(Tarsal Navicular Fracture)En Español (Spanish Version)
A navicular fracture is a fracture of the navicular bone of the foot, a bone on the top of the midfoot. Athletes are particularly susceptible to fractures of the navicular bone. (There is also a navicular bone in the wrist.)
Navicular Bone of the Foot
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A navicular fracture can be caused by a fall, severe twist, or direct trauma to the navicular bone. It can also be caused by repeated stress to the foot, creating a fracture not due to any acute trauma (a stress fracture ).
A risk factor is something that increases your chance of getting a disease or condition.
The following factors may increase your risk of a navicular fracture:
Symptoms of a navicular fracture include:
- Vague, aching pain in the top, middle portion of your foot, which may radiate along your arch
- Increasing pain with activity
- Pain on one foot only
- Altered gait
- Pain that resolves with rest
- Swelling of the foot
- Tenderness to touch on the inside aspect of the foot
Your doctor will ask about your symptoms and medical history, and perform a physical exam, which will include a thorough examination of your foot. Other tests may include:
- X-ray—a test that uses radiation to take a picture of structures inside the body, especially bones
- Bone scan—a test that creates an image of the bones by using a low-dose radioactive substance injected into a vein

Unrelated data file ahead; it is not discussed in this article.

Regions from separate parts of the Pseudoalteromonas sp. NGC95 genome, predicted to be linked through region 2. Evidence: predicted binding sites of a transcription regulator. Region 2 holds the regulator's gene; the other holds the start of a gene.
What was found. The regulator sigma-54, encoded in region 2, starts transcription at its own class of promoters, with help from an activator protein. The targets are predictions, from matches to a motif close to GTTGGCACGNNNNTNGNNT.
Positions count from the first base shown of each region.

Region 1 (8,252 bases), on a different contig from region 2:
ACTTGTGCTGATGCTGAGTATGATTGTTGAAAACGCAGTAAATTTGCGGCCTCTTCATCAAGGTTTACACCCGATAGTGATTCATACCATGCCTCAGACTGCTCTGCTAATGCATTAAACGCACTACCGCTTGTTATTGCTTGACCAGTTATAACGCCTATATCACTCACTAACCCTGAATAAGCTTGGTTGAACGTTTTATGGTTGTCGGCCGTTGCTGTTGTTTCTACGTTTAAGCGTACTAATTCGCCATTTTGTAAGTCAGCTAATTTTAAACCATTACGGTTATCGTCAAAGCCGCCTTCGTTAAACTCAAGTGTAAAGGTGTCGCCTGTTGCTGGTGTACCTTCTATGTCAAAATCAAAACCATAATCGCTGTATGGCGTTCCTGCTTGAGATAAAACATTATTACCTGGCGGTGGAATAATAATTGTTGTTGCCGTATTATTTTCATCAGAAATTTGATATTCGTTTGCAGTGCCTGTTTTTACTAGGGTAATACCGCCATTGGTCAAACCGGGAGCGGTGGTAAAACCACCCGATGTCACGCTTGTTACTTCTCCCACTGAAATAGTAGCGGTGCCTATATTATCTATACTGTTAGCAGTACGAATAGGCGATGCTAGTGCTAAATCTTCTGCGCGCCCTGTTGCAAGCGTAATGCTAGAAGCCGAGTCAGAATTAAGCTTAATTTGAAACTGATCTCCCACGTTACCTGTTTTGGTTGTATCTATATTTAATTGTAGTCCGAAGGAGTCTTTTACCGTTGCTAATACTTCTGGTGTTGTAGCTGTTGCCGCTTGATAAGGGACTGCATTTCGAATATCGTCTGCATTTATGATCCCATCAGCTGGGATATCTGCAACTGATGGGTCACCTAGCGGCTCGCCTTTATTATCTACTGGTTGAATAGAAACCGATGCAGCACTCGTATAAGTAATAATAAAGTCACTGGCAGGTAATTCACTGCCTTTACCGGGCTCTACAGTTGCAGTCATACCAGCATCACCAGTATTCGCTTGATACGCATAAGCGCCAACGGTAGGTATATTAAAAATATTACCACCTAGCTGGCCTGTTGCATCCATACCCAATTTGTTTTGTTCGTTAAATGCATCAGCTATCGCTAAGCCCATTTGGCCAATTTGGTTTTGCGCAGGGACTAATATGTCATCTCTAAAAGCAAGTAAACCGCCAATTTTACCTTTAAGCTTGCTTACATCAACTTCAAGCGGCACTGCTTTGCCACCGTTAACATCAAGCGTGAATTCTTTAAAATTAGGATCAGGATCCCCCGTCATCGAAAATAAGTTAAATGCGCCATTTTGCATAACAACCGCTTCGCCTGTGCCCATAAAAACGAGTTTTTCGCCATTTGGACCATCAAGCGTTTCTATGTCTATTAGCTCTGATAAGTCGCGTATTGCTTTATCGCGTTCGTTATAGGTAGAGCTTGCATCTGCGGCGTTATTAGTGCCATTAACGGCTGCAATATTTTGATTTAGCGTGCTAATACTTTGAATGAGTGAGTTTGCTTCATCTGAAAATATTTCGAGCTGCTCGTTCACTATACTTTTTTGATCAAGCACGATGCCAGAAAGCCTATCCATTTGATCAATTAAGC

- CT scan—a type of x-ray that uses a computer to make pictures of structures inside the body
- MRI scan—a test that uses magnetic waves to make pictures of structures inside the body. This is particularly useful with stress fractures.
Talk with your doctor about the best treatment plan for you. Treatment options include:
Most cases of navicular fracture respond well to being placed in a cast that holds the bones in place. You will need to use crutches to help you walk. Once the bone has healed, your doctor will recommend a rehabilitation program that will allow you to eventually return to your normal activities.
In rare cases of severe fracture, you may need surgery to realign the bone. This involves placing a metal plate and/or screws or pins to hold the bone in place. You will need to wear a cast or splint after the surgery. You will also need to use crutches to help you walk.
To prevent navicular fractures and other fractures of the foot:
- Wear well-fitting, supportive shoes appropriate for the type of activity you are doing.
- Eat a diet rich in calcium and vitamin D.
- Do weight-bearing exercises to build strong bones.
- Build strong muscles and practice balancing exercises to prevent falls.
American Academy of Orthopaedic Surgeons
American Orthopaedic Foot & Ankle Society
Canadian Orthopaedic Association
Canadian Orthopaedic Foundation
Coris EE, Lombardo JA. Tarsal navicular stress fractures. American Family Physician website. Available at: http://www.aafp.org/afp/20030101/85.pdf . Accessed June 26, 2007.
Stress fractures of the foot and ankle. American Academy of Orthopaedic Surgeons website. Available at: http://orthoinfo.aaos.org/fact/thr_report.cfm?Thread_ID=367&topcategory=Foot . Accessed June 26, 2007.
Last reviewed May 2008 by Robert E. Leach, MD
Please be aware that this information is provided to supplement the care provided by your physician. It is neither intended nor implied to be a substitute for professional medical advice. CALL YOUR HEALTHCARE PROVIDER IMMEDIATELY IF YOU THINK YOU MAY HAVE A MEDICAL EMERGENCY. Always seek the advice of your physician or other qualified health provider prior to starting any new treatment or with any questions you may have regarding a medical condition.
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